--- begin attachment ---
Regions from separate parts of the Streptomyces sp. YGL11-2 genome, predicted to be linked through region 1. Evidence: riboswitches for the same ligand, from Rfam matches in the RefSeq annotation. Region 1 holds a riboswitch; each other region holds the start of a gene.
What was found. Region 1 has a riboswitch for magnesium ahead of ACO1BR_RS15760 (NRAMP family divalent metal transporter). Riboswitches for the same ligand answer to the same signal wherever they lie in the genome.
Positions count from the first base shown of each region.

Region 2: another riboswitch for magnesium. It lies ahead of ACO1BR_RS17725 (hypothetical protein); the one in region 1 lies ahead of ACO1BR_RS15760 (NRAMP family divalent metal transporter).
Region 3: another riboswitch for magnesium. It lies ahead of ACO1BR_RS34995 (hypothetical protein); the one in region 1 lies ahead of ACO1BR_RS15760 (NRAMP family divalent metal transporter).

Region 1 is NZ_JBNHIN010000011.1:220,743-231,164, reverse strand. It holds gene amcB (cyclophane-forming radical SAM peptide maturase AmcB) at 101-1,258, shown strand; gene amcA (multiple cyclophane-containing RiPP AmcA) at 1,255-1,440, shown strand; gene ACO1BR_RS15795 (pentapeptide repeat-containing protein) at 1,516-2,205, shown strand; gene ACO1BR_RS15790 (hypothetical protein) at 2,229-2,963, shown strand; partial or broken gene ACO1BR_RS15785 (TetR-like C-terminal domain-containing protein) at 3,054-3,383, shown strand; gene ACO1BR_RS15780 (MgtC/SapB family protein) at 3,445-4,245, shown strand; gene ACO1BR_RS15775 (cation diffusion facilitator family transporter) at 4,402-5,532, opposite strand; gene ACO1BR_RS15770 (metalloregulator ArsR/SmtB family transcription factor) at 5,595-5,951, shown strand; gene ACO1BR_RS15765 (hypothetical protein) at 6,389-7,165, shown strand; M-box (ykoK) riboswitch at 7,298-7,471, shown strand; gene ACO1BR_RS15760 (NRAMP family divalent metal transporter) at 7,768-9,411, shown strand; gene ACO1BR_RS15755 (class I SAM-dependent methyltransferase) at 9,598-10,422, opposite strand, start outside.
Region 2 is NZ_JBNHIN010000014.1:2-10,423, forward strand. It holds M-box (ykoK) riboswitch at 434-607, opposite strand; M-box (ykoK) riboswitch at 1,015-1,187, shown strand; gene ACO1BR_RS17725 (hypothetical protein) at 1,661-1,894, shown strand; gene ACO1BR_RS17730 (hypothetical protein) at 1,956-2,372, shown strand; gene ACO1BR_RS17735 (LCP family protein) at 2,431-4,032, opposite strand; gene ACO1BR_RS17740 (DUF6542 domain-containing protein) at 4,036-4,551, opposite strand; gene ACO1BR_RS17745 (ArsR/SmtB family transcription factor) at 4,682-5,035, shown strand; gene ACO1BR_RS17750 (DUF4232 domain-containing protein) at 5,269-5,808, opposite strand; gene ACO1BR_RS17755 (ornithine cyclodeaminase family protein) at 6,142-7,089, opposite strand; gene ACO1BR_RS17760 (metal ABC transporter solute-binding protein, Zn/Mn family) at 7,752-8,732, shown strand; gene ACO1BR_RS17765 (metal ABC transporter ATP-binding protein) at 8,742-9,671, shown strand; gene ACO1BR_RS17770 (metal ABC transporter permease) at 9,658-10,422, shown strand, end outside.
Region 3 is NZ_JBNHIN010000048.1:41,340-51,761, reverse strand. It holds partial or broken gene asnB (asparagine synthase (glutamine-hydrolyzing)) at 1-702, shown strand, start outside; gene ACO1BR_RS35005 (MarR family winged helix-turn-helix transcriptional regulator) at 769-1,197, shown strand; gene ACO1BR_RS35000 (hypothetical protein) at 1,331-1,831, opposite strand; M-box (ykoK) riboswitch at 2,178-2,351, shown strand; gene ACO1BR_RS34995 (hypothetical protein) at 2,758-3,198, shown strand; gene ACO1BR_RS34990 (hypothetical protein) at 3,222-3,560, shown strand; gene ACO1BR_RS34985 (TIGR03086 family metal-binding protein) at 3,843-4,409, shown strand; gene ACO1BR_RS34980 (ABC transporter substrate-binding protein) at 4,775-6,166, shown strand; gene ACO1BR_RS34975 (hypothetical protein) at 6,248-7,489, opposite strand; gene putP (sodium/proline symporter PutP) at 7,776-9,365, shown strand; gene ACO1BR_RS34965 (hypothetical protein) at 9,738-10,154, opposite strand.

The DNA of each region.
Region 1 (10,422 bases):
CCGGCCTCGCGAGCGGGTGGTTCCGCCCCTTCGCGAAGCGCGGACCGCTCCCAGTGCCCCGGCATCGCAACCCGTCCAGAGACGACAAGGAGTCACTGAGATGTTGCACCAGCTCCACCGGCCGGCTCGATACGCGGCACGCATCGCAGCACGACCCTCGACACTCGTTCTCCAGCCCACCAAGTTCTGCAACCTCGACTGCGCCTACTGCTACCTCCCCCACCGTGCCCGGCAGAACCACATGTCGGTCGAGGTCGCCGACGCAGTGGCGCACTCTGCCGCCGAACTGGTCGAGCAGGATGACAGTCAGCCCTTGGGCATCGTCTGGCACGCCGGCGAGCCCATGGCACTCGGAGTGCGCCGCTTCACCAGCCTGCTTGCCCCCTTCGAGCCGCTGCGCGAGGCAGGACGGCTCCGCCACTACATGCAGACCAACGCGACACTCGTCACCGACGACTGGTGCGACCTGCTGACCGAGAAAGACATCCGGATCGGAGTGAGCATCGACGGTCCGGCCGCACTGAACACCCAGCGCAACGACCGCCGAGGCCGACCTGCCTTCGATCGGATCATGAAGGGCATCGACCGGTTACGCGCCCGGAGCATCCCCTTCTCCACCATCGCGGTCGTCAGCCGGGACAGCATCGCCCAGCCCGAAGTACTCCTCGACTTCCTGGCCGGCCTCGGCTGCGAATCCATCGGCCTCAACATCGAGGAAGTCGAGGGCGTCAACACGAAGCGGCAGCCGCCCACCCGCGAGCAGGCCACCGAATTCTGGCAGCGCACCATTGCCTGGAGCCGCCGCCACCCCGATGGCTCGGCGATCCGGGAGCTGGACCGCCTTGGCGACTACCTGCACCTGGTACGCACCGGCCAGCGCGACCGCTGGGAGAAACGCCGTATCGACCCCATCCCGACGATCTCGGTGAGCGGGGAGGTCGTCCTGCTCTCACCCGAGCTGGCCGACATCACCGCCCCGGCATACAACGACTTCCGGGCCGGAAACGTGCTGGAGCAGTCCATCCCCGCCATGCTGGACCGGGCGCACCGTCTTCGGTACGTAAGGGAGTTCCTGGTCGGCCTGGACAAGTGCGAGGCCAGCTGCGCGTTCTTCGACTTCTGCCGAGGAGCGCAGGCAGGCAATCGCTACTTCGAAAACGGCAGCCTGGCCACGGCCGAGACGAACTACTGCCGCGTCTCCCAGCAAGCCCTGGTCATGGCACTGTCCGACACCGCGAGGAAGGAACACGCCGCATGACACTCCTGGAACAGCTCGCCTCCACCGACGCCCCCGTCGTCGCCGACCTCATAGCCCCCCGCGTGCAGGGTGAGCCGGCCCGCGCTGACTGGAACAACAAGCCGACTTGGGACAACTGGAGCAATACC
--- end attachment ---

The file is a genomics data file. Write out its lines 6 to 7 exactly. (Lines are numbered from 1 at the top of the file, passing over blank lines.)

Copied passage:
Region 1 is NZ_JBNHIN010000011.1:220,743-231,164, reverse strand. It holds gene amcB (cyclophane-forming radical SAM peptide maturase AmcB) at 101-1,258, shown strand; gene amcA (multiple cyclophane-containing RiPP AmcA) at 1,255-1,440, shown strand; gene ACO1BR_RS15795 (pentapeptide repeat-containing protein) at 1,516-2,205, shown strand; gene ACO1BR_RS15790 (hypothetical protein) at 2,229-2,963, shown strand; partial or broken gene ACO1BR_RS15785 (TetR-like C-terminal domain-containing protein) at 3,054-3,383, shown strand; gene ACO1BR_RS15780 (MgtC/SapB family protein) at 3,445-4,245, shown strand; gene ACO1BR_RS15775 (cation diffusion facilitator family transporter) at 4,402-5,532, opposite strand; gene ACO1BR_RS15770 (metalloregulator ArsR/SmtB family transcription factor) at 5,595-5,951, shown strand; gene ACO1BR_RS15765 (hypothetical protein) at 6,389-7,165, shown strand; M-box (ykoK) riboswitch at 7,298-7,471, shown strand; gene ACO1BR_RS15760 (NRAMP family divalent metal transporter) at 7,768-9,411, shown strand; gene ACO1BR_RS15755 (class I SAM-dependent methyltransferase) at 9,598-10,422, opposite strand, start outside.
Region 2 is NZ_JBNHIN010000014.1:2-10,423, forward strand. It holds M-box (ykoK) riboswitch at 434-607, opposite strand; M-box (ykoK) riboswitch at 1,015-1,187, shown strand; gene ACO1BR_RS17725 (hypothetical protein) at 1,661-1,894, shown strand; gene ACO1BR_RS17730 (hypothetical protein) at 1,956-2,372, shown strand; gene ACO1BR_RS17735 (LCP family protein) at 2,431-4,032, opposite strand; gene ACO1BR_RS17740 (DUF6542 domain-containing protein) at 4,036-4,551, opposite strand; gene ACO1BR_RS17745 (ArsR/SmtB family transcription factor) at 4,682-5,035, shown strand; gene ACO1BR_RS17750 (DUF4232 domain-containing protein) at 5,269-5,808, opposite strand; gene ACO1BR_RS17755 (ornithine cyclodeaminase family protein) at 6,142-7,089, opposite strand; gene ACO1BR_RS17760 (metal ABC transporter solute-binding protein, Zn/Mn family) at 7,752-8,732, shown strand; gene ACO1BR_RS17765 (metal ABC transporter ATP-binding protein) at 8,742-9,671, shown strand; gene ACO1BR_RS17770 (metal ABC transporter permease) at 9,658-10,422, shown strand, end outside.